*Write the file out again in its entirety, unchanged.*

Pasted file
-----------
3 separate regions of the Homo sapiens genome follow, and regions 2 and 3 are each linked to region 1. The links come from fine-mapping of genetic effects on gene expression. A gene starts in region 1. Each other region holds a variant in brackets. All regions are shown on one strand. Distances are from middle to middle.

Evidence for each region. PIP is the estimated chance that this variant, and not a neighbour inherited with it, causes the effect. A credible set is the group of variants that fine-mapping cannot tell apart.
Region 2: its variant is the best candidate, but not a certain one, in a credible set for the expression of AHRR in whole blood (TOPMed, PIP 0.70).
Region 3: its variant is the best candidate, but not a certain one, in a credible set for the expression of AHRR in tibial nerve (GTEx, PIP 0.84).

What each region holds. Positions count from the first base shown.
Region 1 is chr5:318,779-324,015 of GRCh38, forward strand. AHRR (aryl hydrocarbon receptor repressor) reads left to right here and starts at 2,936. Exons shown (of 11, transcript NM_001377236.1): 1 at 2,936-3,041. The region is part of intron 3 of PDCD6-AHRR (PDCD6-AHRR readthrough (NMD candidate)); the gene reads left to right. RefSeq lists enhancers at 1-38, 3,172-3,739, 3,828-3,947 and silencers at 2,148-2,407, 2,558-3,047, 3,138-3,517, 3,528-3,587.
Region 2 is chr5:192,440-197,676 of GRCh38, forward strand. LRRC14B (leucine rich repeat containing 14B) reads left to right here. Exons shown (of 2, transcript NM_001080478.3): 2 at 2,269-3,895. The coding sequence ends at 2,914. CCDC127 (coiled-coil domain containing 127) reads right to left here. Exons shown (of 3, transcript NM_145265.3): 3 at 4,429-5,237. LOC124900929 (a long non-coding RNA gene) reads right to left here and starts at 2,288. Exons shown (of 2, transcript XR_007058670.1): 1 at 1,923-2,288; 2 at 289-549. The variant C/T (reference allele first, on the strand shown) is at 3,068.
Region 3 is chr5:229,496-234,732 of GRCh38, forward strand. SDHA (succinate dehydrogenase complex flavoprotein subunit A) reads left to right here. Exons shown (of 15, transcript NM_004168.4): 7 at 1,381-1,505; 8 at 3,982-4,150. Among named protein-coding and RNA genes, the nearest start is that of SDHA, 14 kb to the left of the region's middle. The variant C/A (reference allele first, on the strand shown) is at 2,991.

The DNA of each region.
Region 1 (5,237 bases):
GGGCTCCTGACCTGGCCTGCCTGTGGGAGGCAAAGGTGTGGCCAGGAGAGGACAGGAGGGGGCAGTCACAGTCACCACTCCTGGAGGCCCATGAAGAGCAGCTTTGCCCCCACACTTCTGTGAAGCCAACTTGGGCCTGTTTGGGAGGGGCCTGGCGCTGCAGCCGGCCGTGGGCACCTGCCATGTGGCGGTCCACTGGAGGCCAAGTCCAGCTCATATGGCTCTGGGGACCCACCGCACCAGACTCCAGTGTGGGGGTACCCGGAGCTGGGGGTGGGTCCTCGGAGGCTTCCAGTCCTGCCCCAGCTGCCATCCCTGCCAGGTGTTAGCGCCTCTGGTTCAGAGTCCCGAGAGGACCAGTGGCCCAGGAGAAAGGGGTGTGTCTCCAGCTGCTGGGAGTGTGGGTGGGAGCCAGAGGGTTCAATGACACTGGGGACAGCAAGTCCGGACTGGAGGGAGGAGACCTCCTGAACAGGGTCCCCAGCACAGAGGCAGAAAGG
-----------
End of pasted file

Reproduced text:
3 separate regions of the Homo sapiens genome follow, and regions 2 and 3 are each linked to region 1. The links come from fine-mapping of genetic effects on gene expression. A gene starts in region 1. Each other region holds a variant in brackets. All regions are shown on one strand. Distances are from middle to middle.

Evidence for each region. PIP is the estimated chance that this variant, and not a neighbour inherited with it, causes the effect. A credible set is the group of variants that fine-mapping cannot tell apart.
Region 2: its variant is the best candidate, but not a certain one, in a credible set for the expression of AHRR in whole blood (TOPMed, PIP 0.70).
Region 3: its variant is the best candidate, but not a certain one, in a credible set for the expression of AHRR in tibial nerve (GTEx, PIP 0.84).

What each region holds. Positions count from the first base shown.
Region 1 is chr5:318,779-324,015 of GRCh38, forward strand. AHRR (aryl hydrocarbon receptor repressor) reads left to right here and starts at 2,936. Exons shown (of 11, transcript NM_001377236.1): 1 at 2,936-3,041. The region is part of intron 3 of PDCD6-AHRR (PDCD6-AHRR readthrough (NMD candidate)); the gene reads left to right. RefSeq lists enhancers at 1-38, 3,172-3,739, 3,828-3,947 and silencers at 2,148-2,407, 2,558-3,047, 3,138-3,517, 3,528-3,587.
Region 2 is chr5:192,440-197,676 of GRCh38, forward strand. LRRC14B (leucine rich repeat containing 14B) reads left to right here. Exons shown (of 2, transcript NM_001080478.3): 2 at 2,269-3,895. The coding sequence ends at 2,914. CCDC127 (coiled-coil domain containing 127) reads right to left here. Exons shown (of 3, transcript NM_145265.3): 3 at 4,429-5,237. LOC124900929 (a long non-coding RNA gene) reads right to left here and starts at 2,288. Exons shown (of 2, transcript XR_007058670.1): 1 at 1,923-2,288; 2 at 289-549. The variant C/T (reference allele first, on the strand shown) is at 3,068.
Region 3 is chr5:229,496-234,732 of GRCh38, forward strand. SDHA (succinate dehydrogenase complex flavoprotein subunit A) reads left to right here. Exons shown (of 15, transcript NM_004168.4): 7 at 1,381-1,505; 8 at 3,982-4,150. Among named protein-coding and RNA genes, the nearest start is that of SDHA, 14 kb to the left of the region's middle. The variant C/A (reference allele first, on the strand shown) is at 2,991.

The DNA of each region.
Region 1 (5,237 bases):
GGGCTCCTGACCTGGCCTGCCTGTGGGAGGCAAAGGTGTGGCCAGGAGAGGACAGGAGGGGGCAGTCACAGTCACCACTCCTGGAGGCCCATGAAGAGCAGCTTTGCCCCCACACTTCTGTGAAGCCAACTTGGGCCTGTTTGGGAGGGGCCTGGCGCTGCAGCCGGCCGTGGGCACCTGCCATGTGGCGGTCCACTGGAGGCCAAGTCCAGCTCATATGGCTCTGGGGACCCACCGCACCAGACTCCAGTGTGGGGGTACCCGGAGCTGGGGGTGGGTCCTCGGAGGCTTCCAGTCCTGCCCCAGCTGCCATCCCTGCCAGGTGTTAGCGCCTCTGGTTCAGAGTCCCGAGAGGACCAGTGGCCCAGGAGAAAGGGGTGTGTCTCCAGCTGCTGGGAGTGTGGGTGGGAGCCAGAGGGTTCAATGACACTGGGGACAGCAAGTCCGGACTGGAGGGAGGAGACCTCCTGAACAGGGTCCCCAGCACAGAGGCAGAAAGG